Former DFL state lawmaker Matt Entenza formally announced his campaign for governor this morning in Worthington, the town where he grew up.
Entenza says promoting economic development in rural Minnesota is one of his major goals. He says that part of the state is losing ground because of state cutbacks.
"I think the budget's getting balanced on the backs of rural Minnesota," said Entenza. "The reality is some of the wealthiest communities in the Twin Cities, folks there wouldn't really notice a lot of difference -- at least in city services. Rural communities are taking huge hits. We have police departments being shut down across rural Minnesota."
Entenza has already set up a campaign Web site, formed an exploratory committee, and has been traveling the state as a part of his think tank, Minnesota 2020. He left his position as board chair of that organization earlier this week.
Entenza was the DFL endorsed candidate for Attorney General in 2006, but dropped out of the race after it surfaced he paid an investigator to look into fellow DFLer Mike Hatch.
The candidate hedged on whether he would abide by the DFL Party's endorsement process, saying he'll do so if the other candidates do the same. He also didn't rule out using his personal wealth in the campaign, but said he intends to raise money from supporters.
Entenza joins a crowded field of DFL candidates who aspire to be governor. State Sen. John Marty, who was defeated in 1994 by GOP incumbent Arne Carlson, formally announced last week that he will make another run for governor. DFL Rep. Paul Thissen of Minneapolis, Ramsey County Attorney Susan Gaertner, state Sen. Tom Bakk and former U.S. Senator Mark Dayton are raising money but have not made an official announcement. Bakk said he'll announce after the legislative session. "I've always been a little concerned that if I'm formally in the race, people are going to think that decisions I make here at the Capitol are tainted by a gubernatorial run," Bakk said.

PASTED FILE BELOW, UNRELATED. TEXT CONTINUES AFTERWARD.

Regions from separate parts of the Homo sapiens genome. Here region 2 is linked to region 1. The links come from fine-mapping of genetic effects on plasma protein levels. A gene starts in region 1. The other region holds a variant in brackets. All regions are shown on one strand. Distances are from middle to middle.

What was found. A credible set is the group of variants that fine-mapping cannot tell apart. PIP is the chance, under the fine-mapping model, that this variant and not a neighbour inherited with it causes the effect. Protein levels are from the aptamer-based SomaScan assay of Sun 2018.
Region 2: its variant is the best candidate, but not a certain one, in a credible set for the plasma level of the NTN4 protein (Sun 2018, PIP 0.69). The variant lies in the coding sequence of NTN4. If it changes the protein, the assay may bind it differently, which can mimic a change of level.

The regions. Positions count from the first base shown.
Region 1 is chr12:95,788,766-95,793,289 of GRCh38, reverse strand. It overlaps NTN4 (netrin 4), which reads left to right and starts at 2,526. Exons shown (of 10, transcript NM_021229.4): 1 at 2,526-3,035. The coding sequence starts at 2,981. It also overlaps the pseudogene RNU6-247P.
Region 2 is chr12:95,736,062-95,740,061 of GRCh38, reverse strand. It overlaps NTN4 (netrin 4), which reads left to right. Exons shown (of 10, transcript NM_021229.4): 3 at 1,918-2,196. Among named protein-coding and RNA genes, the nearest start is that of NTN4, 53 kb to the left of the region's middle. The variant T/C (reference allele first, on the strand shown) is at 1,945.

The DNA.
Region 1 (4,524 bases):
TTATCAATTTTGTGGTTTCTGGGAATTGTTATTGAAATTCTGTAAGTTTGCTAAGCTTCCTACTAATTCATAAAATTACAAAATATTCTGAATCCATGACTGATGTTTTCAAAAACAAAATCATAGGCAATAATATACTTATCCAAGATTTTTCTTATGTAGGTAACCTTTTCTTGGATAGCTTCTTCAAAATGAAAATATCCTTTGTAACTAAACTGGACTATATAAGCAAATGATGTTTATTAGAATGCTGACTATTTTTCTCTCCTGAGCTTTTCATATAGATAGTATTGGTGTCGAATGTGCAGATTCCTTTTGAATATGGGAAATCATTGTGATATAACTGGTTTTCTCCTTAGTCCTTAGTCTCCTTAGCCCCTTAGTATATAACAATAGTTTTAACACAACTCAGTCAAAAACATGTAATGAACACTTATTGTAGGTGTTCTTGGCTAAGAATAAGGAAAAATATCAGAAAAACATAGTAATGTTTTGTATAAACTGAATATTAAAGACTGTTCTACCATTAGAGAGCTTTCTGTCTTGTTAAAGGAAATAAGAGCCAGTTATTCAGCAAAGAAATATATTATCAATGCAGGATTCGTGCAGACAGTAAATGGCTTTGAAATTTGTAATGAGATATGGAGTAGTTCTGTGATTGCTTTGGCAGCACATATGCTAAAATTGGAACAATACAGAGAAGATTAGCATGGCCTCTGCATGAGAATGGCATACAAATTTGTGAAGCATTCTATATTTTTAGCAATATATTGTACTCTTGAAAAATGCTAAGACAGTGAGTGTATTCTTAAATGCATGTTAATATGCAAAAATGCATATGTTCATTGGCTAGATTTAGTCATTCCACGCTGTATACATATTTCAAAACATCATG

St. Paul Mayor Chris Coleman, Minneapolis Mayor R.T. Rybak and Minnesota House Speaker Margaret Anderson are the other Democrats who are said to be considering a run for governor.
Gov. Pawlenty wouldn't say Thursday whether he will seek a third term. No one has ever been elected Minnesota governor three times.
Pawlenty's relatively high approval ratings and the potential for a crowded DFL field running in a September primary will could be factors in his decision to run. But there is also a high risk that Pawlenty could lose, especially since he didn't garner more than 50 percent of the vote in 2002 or 2006. If he doesn't run, businessman Brian Sullivan, former State Auditor Pat Anderson, former GOP House Speaker Steve Sviggum and Congresswoman Michele Bachmann are being talked about as possible candidates for the party endorsement.
Both parties will also be watching the Independence Party to see which candidate it will back. Jack Uldrich, who was recently elected party chair, said he will talk with candidates who ran in the past. Uldrich said he will approach Tim Penny, who ran for governor in 2002, and Dean Barkley, who ran for U.S. Senate in 2008. He also said he'll approach business leaders, such as Marilyn Carlson, to see if they have any interest in running.
Uldrich said it isn't fair for Democrats to complain that Independence Party candidates take votes away from the DFL candidate.
"The DFL candidates have fared so poorly. At least we elected a governor in the past decade in Jesse Ventura," Uldrich said.